"Working in SARM really has given me a full-circle look at the mission," said the 80th's Williams.

"What we do directly influences the mission readiness of our pilots, and ultimately the safety of our country," Murcia added. "We ensure our pilots are fully capable and trained to provide for and defend our country."

Panetta 'Will Not Tolerate' Bullying, Hazing

By Karen Parrish
American Forces Press Service

WASHINGTON, Dec. 27, 2011 - Defense Secretary Leon E. Panetta added a pointed anti-bullying directive to a holiday message sent Dec. 23 to service members around the world.

"I cannot be more proud of who you are and what you represent as you serve and sacrifice for our great nation," the message read, in part. "With that honor, is the responsibility to show by example our core values that demand we treat everyone with dignity and respect at all times.

"In that vein, let me be clear," the secretary continued. "I will not tolerate any instance where one service member inflicts any form of physical or psychological abuse that degrades, insults, dehumanizes or injures another service member."

Panetta directed military commanders to "personally review" policies and ensure compliance.

"This has my personal attention, as we continue our combat mission in Afghanistan, transition from our campaign in Iraq, and continue our global presence performing our nation's duties," the secretary wrote. "I need you to continue to make this a priority within your commands as this has a direct impact on our force readiness."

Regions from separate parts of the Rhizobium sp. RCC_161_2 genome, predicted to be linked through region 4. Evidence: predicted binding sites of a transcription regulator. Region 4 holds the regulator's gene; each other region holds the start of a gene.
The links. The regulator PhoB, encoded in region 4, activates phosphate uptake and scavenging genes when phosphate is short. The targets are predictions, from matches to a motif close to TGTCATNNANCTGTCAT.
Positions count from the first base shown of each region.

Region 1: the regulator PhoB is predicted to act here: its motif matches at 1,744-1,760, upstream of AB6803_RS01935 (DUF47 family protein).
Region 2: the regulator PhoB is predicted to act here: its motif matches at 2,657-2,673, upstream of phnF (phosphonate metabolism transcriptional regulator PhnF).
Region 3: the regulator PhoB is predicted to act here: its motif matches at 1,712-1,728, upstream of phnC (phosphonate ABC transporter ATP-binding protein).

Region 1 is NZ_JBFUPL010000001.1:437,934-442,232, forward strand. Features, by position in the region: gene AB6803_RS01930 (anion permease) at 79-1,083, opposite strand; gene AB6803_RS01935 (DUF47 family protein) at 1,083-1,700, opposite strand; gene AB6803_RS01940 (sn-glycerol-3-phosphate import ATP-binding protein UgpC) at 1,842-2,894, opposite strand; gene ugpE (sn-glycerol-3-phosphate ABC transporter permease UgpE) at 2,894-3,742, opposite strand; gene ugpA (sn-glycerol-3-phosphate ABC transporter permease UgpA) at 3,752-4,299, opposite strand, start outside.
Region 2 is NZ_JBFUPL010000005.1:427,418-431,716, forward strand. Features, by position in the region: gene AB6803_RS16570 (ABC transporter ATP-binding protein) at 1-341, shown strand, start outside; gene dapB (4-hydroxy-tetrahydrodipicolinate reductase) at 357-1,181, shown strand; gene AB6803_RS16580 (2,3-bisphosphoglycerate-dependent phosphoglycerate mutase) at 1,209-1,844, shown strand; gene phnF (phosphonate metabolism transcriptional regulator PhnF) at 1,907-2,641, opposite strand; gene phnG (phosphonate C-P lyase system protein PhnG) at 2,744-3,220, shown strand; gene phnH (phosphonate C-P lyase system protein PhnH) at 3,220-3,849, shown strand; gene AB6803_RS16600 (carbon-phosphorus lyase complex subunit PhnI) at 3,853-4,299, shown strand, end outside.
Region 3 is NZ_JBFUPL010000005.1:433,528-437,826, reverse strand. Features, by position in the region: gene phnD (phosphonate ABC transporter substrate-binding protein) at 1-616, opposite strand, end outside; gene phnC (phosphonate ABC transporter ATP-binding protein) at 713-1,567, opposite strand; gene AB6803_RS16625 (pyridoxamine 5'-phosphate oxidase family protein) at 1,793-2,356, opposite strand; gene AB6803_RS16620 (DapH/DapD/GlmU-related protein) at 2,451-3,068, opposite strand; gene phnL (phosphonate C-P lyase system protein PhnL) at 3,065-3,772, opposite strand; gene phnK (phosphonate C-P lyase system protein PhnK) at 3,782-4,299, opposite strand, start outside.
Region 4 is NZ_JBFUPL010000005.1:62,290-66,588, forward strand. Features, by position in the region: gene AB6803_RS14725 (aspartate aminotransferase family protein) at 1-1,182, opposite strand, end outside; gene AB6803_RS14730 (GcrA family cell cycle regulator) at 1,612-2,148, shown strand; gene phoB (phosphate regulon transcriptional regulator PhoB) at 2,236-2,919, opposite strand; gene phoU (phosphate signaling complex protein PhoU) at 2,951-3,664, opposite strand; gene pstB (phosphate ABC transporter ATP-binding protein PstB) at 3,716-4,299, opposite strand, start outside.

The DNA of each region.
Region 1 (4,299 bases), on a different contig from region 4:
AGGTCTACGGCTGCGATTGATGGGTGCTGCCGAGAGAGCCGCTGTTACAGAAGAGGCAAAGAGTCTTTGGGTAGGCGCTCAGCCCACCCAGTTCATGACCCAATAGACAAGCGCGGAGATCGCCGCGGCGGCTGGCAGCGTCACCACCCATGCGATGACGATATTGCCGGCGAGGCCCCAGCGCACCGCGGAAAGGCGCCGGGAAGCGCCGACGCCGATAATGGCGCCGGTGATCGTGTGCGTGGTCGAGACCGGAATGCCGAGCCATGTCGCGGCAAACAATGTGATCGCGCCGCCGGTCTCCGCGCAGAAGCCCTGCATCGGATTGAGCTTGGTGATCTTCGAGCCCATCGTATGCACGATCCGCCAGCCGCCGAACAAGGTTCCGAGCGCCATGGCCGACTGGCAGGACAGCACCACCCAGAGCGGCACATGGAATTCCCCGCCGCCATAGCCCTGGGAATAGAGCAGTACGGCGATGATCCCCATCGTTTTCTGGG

Members of the Defense Department and the services "will protect each other through fair, scrupulous, and unbiased treatment as individuals -- caring for them, teaching them and leading them," Panetta wrote. "It is the obligation of each member in the chain of command to ensure hazing is not allowed and that all service members are treated, at all times, with genuine dignity, fairness, and respect."

The Army Dec. 21 charged eight soldiers allegedly involved in the death of Army Pvt. Danny Chen. Chen, an infantryman deployed to southern Afghanistan with Company C, 3rd Battalion, 21st Infantry Regiment, 25th Infantry Division, was found dead in a guard tower Oct. 3 from an apparently self-inflicted gunshot wound.

Army Gen. Martin E. Dempsey, chairman of the Joint Chiefs of Staff, also spoke out strongly against hazing and bullying after the charges were announced. In a message posted to Facebook and Twitter Dec. 22, he wrote that while instances of hazing appear to be isolated, the practice is "simply intolerable."

"It undermines our values, tarnishes our profession and erodes the trust that bonds us," the chairman added.

The secretary's message to troops ended with his thanks for their work."

Kunsan CSA chosen to join AF Thunderbirds

by Senior Airman Jessica Hines
8th Fighter Wing Public Affairs

12/26/2011 - KUNSAN AIR BASE, Republic of Korea -- Staff Sgt. Travis Kennison, 8th Communications Squadron client systems assistant NCO in charge, was recently named one of the newest members on the Air Force's premier aerobatic demonstration team, the Thunderbirds.

Chosen for his expertise and knowledge on computer systems and virtual private networking, Kennison will serve in one of only a few select positions assisting Thunderbird crew team members and commanders with all their client systems administrator needs.

Made up of 12 pilots and more than 120 enlisted members, the premier demonstration squadron requires the commitment and expertise of a broad range of career specialties. Setting up VPNs allow commanders and staff the ability to access emails and important documents while on the road, and with the Thunderbirds extensive travel commitments, proper and secure networking capabilities are a must.